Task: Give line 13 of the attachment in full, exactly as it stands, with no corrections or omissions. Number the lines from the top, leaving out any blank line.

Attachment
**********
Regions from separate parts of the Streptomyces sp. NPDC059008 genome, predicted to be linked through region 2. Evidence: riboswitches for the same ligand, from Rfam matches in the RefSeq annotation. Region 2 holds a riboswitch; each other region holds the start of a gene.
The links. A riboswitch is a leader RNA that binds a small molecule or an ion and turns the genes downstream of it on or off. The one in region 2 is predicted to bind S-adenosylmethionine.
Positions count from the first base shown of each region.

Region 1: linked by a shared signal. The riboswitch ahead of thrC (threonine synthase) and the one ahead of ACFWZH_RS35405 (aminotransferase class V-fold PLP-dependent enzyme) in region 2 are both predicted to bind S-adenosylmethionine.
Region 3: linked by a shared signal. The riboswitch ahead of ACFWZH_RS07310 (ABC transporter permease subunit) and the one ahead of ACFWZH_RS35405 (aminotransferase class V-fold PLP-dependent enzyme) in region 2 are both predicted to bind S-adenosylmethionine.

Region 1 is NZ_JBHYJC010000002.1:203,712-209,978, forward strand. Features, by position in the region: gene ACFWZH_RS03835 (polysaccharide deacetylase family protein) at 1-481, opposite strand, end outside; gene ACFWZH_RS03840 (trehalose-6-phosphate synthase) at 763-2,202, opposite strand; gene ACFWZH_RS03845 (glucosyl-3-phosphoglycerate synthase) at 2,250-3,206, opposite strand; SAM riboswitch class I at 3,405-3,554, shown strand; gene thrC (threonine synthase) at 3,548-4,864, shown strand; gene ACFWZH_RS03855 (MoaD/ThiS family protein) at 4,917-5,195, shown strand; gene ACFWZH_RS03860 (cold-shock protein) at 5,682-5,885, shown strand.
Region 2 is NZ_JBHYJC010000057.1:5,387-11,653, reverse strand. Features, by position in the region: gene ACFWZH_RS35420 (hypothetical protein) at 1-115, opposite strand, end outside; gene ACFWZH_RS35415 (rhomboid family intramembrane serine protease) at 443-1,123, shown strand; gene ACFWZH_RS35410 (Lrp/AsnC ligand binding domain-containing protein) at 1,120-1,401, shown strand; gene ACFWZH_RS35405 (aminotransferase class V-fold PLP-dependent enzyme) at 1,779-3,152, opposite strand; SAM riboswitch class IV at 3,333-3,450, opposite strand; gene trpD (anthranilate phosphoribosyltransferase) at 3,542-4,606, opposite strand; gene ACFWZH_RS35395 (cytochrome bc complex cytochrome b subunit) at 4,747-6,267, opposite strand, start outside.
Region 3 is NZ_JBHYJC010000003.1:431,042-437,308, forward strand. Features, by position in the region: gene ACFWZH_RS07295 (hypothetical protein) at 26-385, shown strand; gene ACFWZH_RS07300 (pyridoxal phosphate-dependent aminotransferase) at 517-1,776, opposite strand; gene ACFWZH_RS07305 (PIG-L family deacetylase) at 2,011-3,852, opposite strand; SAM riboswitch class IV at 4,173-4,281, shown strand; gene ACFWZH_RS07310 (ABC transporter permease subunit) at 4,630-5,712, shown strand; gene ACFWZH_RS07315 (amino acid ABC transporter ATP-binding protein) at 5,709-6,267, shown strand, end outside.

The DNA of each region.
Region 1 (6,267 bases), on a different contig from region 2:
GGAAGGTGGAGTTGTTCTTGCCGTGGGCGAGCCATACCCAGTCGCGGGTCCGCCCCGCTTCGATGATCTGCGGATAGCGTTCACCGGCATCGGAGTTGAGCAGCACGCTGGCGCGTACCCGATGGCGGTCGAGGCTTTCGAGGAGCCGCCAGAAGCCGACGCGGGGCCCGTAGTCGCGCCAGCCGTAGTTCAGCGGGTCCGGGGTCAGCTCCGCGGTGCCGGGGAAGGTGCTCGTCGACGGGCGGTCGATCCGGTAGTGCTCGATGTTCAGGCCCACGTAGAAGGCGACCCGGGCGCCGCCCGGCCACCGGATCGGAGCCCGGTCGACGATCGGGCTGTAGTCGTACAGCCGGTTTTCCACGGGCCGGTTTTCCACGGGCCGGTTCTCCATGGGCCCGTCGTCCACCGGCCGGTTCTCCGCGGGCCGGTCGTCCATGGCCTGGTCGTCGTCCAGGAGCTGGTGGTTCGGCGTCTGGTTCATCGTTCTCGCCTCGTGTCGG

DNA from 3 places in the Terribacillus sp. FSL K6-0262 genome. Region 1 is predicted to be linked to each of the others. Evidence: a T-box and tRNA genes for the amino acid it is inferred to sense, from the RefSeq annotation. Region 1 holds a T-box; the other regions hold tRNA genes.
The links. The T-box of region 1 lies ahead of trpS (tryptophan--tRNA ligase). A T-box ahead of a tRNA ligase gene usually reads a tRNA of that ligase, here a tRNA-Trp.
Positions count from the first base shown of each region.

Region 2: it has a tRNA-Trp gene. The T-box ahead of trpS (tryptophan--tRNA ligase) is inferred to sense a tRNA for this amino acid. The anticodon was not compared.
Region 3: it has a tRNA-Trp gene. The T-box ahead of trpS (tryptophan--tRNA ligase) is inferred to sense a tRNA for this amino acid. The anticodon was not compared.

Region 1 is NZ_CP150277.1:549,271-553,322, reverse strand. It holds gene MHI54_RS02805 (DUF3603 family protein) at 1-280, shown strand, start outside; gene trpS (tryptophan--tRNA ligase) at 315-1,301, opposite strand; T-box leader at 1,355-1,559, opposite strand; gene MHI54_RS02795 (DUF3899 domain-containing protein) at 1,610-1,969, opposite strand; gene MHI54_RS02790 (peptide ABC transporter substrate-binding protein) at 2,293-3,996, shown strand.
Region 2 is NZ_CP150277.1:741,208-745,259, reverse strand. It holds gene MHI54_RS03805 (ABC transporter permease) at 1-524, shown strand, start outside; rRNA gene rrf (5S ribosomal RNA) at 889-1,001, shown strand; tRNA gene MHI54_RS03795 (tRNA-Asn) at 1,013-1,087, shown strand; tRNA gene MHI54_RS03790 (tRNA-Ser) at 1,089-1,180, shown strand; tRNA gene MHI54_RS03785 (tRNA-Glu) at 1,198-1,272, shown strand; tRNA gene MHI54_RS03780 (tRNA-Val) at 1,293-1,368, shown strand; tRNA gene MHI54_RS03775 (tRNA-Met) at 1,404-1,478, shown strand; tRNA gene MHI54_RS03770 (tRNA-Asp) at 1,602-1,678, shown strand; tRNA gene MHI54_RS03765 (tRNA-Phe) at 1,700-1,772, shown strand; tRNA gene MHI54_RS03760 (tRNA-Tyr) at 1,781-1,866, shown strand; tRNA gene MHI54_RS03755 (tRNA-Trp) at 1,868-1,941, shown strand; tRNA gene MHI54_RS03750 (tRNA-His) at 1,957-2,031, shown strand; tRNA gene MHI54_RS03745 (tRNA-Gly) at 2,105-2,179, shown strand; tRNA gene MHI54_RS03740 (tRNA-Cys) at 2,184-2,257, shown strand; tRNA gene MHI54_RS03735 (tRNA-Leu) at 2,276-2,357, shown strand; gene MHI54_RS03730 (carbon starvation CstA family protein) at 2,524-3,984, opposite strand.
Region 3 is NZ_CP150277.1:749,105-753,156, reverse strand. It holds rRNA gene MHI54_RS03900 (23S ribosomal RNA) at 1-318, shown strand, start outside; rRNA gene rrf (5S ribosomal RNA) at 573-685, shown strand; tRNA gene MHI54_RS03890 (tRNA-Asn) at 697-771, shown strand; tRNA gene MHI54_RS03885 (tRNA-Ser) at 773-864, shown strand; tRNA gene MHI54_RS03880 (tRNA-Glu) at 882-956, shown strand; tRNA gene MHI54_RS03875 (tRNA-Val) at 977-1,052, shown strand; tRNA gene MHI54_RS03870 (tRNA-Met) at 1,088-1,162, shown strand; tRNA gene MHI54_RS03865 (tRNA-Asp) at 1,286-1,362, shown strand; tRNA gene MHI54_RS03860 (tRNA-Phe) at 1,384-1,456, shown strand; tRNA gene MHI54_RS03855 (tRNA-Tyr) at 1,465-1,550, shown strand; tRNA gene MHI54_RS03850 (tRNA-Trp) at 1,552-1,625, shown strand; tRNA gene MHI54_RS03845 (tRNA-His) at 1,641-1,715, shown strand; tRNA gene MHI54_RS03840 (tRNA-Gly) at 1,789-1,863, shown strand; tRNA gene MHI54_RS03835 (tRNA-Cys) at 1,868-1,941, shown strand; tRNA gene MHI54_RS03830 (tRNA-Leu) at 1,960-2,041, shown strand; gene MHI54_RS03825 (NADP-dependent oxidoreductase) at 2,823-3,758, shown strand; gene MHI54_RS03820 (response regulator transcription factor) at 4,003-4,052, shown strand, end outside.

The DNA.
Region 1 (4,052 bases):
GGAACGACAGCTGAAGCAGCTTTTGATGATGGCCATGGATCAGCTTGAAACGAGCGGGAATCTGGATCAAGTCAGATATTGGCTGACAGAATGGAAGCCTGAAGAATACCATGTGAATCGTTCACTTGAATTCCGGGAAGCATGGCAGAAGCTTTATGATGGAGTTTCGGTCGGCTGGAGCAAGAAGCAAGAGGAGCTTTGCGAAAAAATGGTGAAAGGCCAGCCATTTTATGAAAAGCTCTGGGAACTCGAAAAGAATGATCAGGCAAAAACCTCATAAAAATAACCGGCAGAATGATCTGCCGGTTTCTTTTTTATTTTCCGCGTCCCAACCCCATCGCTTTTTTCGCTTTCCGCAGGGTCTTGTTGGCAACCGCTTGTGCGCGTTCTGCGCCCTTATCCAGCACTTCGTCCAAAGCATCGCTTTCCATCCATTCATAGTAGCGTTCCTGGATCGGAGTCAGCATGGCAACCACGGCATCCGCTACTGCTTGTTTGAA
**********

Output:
The links. The T-box of region 1 lies ahead of trpS (tryptophan--tRNA ligase). A T-box ahead of a tRNA ligase gene usually reads a tRNA of that ligase, here a tRNA-Trp.